By Neville Bennett The year 2008 was one of the most important in history. It severely wounded capitalism and created an on-going turbulence that bewilders us all. No one is entirely sure what is happening now, for "credit crunch", "slump' or "global recession" etc. do not quite fit. The future is an enigma. I have never been so perplexed about the future. Having read frantically over the summer without much enlightenment, I was alerted by a perceptive reader to the World Economic Forum's release on Jan 15, 2009 of a report on "The future of the Global Financial System" prepared for the next Davos meeting. It is stimulating although, ironically, many contributors come from organizations which have been mutilated by the crunch.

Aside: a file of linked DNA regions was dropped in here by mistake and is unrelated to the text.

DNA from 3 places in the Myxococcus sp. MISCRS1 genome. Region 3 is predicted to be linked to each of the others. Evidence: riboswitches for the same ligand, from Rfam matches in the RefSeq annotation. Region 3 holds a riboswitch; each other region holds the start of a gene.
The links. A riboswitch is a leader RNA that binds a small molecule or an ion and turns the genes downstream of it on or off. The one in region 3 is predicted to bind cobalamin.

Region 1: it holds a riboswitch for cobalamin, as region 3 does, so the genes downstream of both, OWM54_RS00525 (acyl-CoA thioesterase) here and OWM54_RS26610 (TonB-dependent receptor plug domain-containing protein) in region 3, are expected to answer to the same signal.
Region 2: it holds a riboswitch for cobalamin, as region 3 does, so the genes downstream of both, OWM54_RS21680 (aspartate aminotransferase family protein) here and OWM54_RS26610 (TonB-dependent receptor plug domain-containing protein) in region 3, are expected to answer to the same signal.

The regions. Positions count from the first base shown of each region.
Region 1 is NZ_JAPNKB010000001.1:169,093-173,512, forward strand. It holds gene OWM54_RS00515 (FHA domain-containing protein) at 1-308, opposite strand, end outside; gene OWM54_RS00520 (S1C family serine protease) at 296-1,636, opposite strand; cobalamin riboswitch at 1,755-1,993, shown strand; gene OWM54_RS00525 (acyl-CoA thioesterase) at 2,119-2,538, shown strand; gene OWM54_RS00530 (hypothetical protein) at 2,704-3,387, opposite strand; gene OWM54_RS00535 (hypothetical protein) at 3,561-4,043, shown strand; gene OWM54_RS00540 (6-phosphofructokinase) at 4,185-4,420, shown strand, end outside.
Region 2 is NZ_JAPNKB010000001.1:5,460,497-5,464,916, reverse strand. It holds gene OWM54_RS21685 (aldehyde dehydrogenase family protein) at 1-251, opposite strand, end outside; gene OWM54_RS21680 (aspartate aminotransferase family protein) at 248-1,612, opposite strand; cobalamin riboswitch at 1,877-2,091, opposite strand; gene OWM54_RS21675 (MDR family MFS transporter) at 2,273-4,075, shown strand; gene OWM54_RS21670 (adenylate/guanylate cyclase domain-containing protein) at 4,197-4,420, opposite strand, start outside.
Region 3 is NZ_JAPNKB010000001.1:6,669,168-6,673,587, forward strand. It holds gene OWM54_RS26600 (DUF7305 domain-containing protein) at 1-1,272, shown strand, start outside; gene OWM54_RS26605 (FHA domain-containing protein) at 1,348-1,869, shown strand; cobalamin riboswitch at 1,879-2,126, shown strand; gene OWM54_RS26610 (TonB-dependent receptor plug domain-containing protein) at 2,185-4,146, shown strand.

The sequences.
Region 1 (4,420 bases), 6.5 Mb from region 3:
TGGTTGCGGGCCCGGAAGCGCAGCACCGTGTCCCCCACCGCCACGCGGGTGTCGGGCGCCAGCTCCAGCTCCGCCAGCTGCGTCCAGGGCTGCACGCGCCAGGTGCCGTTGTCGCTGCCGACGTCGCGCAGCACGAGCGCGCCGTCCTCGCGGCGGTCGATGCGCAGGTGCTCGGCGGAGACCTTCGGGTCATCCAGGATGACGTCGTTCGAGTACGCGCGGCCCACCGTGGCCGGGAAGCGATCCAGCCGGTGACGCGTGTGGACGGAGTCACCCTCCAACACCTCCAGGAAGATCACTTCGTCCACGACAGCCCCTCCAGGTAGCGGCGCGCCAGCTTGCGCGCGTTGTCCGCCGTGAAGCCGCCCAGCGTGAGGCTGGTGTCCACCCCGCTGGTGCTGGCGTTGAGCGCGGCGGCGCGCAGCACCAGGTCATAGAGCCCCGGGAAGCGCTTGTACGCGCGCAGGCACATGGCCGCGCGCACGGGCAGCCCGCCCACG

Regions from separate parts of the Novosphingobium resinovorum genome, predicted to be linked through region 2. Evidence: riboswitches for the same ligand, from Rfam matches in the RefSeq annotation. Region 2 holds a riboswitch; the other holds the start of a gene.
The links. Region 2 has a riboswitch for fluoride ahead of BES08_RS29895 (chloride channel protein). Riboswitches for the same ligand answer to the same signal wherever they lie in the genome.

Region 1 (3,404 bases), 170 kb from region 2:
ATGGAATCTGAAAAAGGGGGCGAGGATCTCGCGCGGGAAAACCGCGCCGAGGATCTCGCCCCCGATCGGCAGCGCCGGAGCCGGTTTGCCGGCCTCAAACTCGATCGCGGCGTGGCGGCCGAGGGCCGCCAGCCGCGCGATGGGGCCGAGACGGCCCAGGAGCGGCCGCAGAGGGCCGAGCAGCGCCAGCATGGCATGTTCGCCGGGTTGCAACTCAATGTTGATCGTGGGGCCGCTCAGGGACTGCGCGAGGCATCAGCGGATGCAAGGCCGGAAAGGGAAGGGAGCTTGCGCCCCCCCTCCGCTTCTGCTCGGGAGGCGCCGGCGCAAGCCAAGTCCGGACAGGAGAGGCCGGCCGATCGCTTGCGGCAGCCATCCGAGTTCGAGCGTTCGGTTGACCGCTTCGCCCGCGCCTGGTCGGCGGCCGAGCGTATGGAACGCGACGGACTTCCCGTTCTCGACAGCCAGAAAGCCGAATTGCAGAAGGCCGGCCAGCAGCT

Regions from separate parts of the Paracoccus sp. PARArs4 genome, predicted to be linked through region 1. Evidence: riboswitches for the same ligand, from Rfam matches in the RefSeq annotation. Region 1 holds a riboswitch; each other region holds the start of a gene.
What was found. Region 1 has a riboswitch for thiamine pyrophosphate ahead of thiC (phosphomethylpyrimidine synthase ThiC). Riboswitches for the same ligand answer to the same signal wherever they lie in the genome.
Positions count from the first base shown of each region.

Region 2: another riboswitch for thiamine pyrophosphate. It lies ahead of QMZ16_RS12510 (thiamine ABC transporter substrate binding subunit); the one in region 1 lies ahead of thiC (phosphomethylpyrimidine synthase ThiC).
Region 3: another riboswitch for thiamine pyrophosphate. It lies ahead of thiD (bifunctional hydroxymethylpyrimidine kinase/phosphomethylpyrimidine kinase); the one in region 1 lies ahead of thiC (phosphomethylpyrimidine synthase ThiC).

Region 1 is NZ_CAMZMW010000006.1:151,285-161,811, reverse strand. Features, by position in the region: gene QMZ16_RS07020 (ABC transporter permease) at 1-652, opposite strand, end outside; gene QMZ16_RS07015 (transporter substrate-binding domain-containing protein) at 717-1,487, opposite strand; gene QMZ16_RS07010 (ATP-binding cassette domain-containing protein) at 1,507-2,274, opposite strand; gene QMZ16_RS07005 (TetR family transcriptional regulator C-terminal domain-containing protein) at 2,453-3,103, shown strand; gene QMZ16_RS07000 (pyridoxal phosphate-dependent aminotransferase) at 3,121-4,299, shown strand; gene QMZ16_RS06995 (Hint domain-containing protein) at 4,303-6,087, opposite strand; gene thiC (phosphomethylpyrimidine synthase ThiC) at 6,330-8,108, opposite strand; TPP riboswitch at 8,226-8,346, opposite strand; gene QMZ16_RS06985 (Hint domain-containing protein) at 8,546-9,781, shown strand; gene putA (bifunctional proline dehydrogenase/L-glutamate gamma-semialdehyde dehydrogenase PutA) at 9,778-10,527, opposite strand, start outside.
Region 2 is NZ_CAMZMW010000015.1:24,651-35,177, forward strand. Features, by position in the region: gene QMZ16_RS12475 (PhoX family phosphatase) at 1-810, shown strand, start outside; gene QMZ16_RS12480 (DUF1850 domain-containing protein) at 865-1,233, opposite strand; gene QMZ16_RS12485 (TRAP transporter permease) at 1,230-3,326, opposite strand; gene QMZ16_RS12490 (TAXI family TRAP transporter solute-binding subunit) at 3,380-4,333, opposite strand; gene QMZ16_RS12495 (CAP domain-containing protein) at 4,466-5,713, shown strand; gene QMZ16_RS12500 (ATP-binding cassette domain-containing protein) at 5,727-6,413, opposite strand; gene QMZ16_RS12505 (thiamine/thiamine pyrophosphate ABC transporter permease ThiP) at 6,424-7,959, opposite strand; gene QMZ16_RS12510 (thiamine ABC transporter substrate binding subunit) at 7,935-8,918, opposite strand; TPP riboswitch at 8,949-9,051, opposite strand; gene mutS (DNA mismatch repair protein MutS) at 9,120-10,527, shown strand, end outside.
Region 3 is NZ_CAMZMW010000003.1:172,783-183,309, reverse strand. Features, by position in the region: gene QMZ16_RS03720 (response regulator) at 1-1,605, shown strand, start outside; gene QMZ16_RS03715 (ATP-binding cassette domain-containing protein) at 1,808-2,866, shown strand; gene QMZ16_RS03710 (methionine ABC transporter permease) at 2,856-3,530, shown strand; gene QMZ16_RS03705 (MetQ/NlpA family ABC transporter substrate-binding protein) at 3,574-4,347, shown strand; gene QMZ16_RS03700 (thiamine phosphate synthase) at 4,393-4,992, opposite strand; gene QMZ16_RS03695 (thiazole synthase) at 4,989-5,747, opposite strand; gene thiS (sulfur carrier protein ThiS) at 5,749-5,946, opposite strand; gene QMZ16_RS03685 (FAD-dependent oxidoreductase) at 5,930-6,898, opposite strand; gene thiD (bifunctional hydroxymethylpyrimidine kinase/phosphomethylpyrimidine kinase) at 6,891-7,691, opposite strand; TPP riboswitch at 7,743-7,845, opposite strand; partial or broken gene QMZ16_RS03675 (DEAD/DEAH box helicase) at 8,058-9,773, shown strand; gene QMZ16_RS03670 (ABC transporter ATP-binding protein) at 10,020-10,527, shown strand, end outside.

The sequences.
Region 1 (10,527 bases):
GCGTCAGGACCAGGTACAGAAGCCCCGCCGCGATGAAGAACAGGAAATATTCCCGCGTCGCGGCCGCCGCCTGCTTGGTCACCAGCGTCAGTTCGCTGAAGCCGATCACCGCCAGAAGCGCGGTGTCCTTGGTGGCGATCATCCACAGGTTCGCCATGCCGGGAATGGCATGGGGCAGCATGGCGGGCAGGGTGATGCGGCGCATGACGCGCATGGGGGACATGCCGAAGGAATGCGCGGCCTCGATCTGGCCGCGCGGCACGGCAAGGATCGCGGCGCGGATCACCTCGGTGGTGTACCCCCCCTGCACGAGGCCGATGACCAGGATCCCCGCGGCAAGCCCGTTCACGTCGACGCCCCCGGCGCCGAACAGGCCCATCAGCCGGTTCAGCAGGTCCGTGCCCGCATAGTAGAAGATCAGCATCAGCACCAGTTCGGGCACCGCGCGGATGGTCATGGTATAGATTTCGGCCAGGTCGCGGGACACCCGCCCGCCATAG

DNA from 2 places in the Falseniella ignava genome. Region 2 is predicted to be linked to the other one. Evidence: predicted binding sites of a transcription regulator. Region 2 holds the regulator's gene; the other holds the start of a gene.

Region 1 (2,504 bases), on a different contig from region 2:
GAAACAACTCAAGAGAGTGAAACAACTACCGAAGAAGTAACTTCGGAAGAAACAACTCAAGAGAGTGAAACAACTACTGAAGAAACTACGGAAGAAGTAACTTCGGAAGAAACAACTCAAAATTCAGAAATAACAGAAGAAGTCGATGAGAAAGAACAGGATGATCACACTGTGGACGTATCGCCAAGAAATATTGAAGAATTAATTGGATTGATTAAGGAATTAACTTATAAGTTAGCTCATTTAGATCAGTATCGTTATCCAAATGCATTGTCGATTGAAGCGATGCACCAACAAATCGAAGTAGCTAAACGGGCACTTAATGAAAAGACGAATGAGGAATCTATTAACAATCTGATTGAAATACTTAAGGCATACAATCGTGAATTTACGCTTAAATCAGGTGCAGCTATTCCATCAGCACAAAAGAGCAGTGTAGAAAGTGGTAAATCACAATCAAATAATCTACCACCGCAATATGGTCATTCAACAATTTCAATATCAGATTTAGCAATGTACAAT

Moreover, the study reaches no consensus on the shape of the future; it presents four very different scenarios. Nevertheless, it is interesting because of the depth of the evidence reflecting the work of 250 thinkers gathered in eight major workshops. It is especially valuable on what went wrong. End of "Age of Moderation" In retrospect, the two decades before 2007 were halcyon years, an age of moderation. It was a period of great macroeconomic growth, stability, declining inflation and unemployment. Recessions were few, shallow and short. The financial system enjoyed unprecedented earnings growth due to expansionary monetary policies, globalisation and sustained economic expansion. Debt increased massively, however. US household debt grew from 45% of GDP in 1984 to 97% in 2008: financial sector debt grew from 19% GDP in 1984 to 118% 2008. Interest rates generally declined: US 10-year bonds yielded 16% in 1984, 4% in 2008. In a low-yield environment, investors welcomed risk and the market responded with highly leveraged products. The era was built on excessive deregulation and excessive credit and leverage. The Report does not mention the housing crisis at this point, but I consider it a crucial part of the growing imbalances of the era. That era has passed and cannot be resurrected. Three new drivers 1. Deleveraging Deleveraging bank and household balance sheets will place severe stress on the global economy, especially price declines and falling values in equities. Moreover, tighter and more expensive credit has forced investors to sell-off leveraged assets. Leverage occurred over 20 years, and deleveraging will also be protracted. Unwinding consumer debt will have enduring effects, most probably inducing a long recession, and shifting power from industrialising to emerging countries 2. More Government intervention Governments have assumed banking-sector risk in exchange for greater regulation and oversight. Interventions will strain national fiscal positions, raising the risk of sovereign default and IMF intervention. Risks have increased sharply in emerging countries, renewing pressure on inflation, devaluation, deteriorating foreign direct investment and poor economic growth. Governments will become important players in the markets they regulate. Their interventions will be felt acutely by the newly semi-nationalised institutions which will be torn by competing objectives set by sovereign and private shareholders (for example, government might want low interest rates to stimulate growth while shareholders want profits). Private shareholders are also expected to be more activist. 3. Less cross-border activity Governments will regulate to introduce early warning systems, to prevent market failure and systemic risk. Other issues are controls on capital flows. Capital flows are already diminishing and trade is falling sharply. Having shored up domestic banks, some governments will be tempted to reduce foreign competition. The prospect for globalisation is much less certain than before. Long-term Scenarios The Report goes beyond merely extending current trends, and explicitly considering critical uncertainties, potential discontinuities and system dynamics in order to support strategic decision making and collaborative action. There are two critical uncertainties: the pace of the geo-economic power shift to the emerging world, and the degree of international co-ordination on financial policy. Other drivers include energy use, commodity prices, fiscal policies, trade regimes, climate change, exchange, demographics, and global wealth distribution. Four major scenarios are sketched. A. Financial regionalism Blame shifting and desire to avoid contagion in the future leads to three major blocs on trade and financial policy, forcing global companies to construct tripartite strategies to operate globally. B. Re-engineered Western-centrism a highly coordinated and financially homogenous world that has yet to face up to the realities of shifting power and the dangers of regulating for the last crisis rather than the next. C. Fragmented protectionism a world characterized by division, conflict, currency controls and a race-to-the bottom dynamic that only serves to deepen the long-term effects of the financial crisis. D. Rebalanced multilateralism a world in which initial barriers to coordination and disagreement over effective risk management approaches are overcome in the context of rapidly shifting geo-economic power. Each of these scenarios describes key forces and possible turning points that could shape the financial system. They are regarded as plausible. It will be noted that these are very gloomy for liberals who want little regulation and open access to the world. None predicts more free-trade, tariff reduction, or globalisation. The World Economic Forum, nevertheless, assumes the Report will be useful for its insights, and it can be the basis of global collaboration to strengthen the financial system when the Forum gathers for its annual meeting this year. The preface says there is "a unique and timely opportunity to shape the post-crisis world (sic) in a holistic and systemic manner". I had not realized that the crisis was over. Each week bring fresh scares in the financial world (Britain has announced a second bank rescue), and in the real world demand is falling very rapidly. To be sure the Report acknowledges the risk of "a severe global recession that will affect many sectors, asset classes and regions in tandem", and that it will take "years to work through the crisis and adjust to its long-term effects". Another watershed Ben Bernanke departed with tradition when he made a major policy speech outside of the USA. He spoke at the London School of Economics on January 13, and interacted very well with student questions. He regards the crisis as deepening. I wonder how a central bank can operate without manipulating interest rates. Are interest rates dead? www.weforum.org/scenarios/TheFutureoftheGlobalFinancialSytem.pdf *Neville Bennett is an LSE alumnus and was a long-time Senior Lecturer in History at the University of Canterbury, where he taught since 1971. His focus is economic history and markets. He is also a columnist for the NBR where a version of this item first appeared.